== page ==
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Mr. Dalyell: Does the right hon. Gentleman recollect the case of Matrix Churchill and public interest immunity certificates? Does that not warn us to be extremely careful?

Mr. Lilley: I would love to go down that line on another occasion, but there are better examples of why we should be careful.

We should not ignore the advice of the security authorities either on policy or on individuals. We should take it extremely seriously. They are brave, honourable supporters of the state and the public interest. We should do what Ministers clearly failed to do in the case of weapons of mass destruction—question, probe and evaluate any evidence that we receive from them before we adopt it, and then Ministers should adopt it in their own authority and not pass off the responsibility and blame to officials.

Sadly, the Government are trying to escape responsibility for what they are doing. They are trying to escape proper debate about what they are doing. I believe that the outcome would be far healthier were the debate longer, and were we able to accept the advice from the Conservative Front Bench and prolong existing measures until we are sure that we are putting in place something that will ensure the security of the nation, which might involve some curtailment of liberties, but will, I hope, not go as far as saying that individuals can be put away on the say-so of a politician rather than an independent judicial source.

4.35 pm

Mr. Chris Smith (Islington, South and Finsbury) (Lab): As many Members from both sides of the House have observed, we must acknowledge at the outset of debates on these matters that they relate to the very difficult issue of the essential balance between public safety and individual liberty. In relation to judging where legislation should fall in order to strike the right balance, the Home Secretary has struggled with these extremely difficult and serious matters, as has the House. I spent a year of my life on the Newton committee struggling with the self-same issues in relation to the Anti-terrorism, Crime and Security Act 2001.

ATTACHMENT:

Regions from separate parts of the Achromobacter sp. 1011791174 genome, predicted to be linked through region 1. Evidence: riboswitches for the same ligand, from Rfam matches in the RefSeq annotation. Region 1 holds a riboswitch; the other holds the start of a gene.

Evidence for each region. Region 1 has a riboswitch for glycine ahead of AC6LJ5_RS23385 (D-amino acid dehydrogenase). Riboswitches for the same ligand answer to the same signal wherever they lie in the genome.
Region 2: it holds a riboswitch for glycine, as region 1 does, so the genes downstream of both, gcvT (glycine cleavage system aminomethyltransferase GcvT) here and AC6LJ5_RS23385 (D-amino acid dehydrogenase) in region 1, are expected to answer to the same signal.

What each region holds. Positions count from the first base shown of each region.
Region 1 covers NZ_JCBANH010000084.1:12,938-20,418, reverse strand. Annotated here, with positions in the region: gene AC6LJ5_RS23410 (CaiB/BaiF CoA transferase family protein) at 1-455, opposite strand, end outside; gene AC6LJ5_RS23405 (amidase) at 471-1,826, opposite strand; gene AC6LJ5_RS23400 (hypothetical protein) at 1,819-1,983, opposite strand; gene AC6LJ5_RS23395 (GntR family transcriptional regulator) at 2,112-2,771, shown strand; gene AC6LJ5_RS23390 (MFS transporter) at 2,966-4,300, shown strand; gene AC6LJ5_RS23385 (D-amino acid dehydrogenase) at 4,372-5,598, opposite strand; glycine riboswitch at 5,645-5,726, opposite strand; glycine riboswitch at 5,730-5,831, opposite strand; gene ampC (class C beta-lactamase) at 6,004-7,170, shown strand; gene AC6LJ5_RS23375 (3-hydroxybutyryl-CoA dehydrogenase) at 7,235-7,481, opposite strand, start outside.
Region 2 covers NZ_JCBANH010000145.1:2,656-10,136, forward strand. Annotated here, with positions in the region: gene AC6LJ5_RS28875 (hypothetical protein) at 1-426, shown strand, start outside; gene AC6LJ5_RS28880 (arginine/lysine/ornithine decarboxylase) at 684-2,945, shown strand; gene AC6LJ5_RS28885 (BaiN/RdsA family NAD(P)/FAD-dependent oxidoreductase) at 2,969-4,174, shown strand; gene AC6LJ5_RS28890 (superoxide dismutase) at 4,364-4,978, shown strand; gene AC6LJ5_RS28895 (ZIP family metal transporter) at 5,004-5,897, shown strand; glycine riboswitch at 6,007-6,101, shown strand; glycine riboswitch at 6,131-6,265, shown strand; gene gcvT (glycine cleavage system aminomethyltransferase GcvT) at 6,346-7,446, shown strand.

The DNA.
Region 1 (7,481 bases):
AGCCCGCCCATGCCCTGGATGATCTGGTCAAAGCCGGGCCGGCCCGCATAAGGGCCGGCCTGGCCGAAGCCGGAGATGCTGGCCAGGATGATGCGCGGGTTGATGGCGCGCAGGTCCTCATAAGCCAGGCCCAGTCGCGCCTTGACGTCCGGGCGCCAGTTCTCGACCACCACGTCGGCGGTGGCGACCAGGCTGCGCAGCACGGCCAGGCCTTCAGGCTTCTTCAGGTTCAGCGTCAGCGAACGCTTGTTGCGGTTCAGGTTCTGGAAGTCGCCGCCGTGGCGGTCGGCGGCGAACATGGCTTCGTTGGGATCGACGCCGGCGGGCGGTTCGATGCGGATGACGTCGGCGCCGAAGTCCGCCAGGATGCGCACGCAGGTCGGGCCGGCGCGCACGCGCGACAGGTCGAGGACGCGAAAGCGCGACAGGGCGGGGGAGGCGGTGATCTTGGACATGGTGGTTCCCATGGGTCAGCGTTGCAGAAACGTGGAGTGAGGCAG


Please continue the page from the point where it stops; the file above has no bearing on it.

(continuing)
We must also acknowledge that the Home Secretary has listened to some of the points and criticisms that have been made by Members from all parts of the House in recent months. I welcome the fact that he intends to discuss seriously with other countries the possibility of guarantees of fair treatment if deportation is seen as the
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appropriate action. I welcome the fact that he is considering a new offence of being concerned in terrorist acts. I also welcome the clear statement that he has given to the House today that prosecution with proper trial must always be the preferred choice if that option is available. The arguments put by my right hon. Friend the Member for Southampton, Itchen (Mr. Denham) in relation to that and the need to strengthen that proposition are well made.

Above all, I welcome the fact that the Home Secretary, in response to the Law Lords' Belmarsh judgment, has sought to introduce a range of charges and penalties that can be imposed so that a particular threat can be met with a proportionate response. That must be the right principle to adopt.

As is the Home Secretary's wont, he has listened to a lot of what has been said to him and he has considered carefully the points that we made in the Newton report. Because he has made progress on these matters, I do not intend to join the Opposition parties in the Lobby tonight, but I fear that I cannot join my right hon. Friend in the Lobby either, because I remain very concerned about certain aspects of the Bill. I have one overarching concern, and I want to make three more detailed points.

The fundamental point relates to that balance between public safety and individual liberty and justice. Let us never forget that the greatest victory that terrorism can have is if it forces us to abandon the very principles of liberty, democracy and the right to justice which we are all seeking to defend against terrorism. These principles should be abandoned only in the face of the utmost and urgent necessity, when the case is utterly compelling, when there is imminent proven danger and when there is absolutely no alternative to taking that action.

Mr. Cash: The right hon. Gentleman should recall that during the war, when there were emergency powers, there was regulation 18B, but habeas corpus was still available. It was only because of a disgraceful case called Liversidge v. Anderson that all the issues relating to proper due trial and justice were overruled. That case has been effectively binned by subsequent decisions in the House of Lords. Habeas corpus still applied during the war in the extreme circumstances that the right hon. Gentleman has mentioned.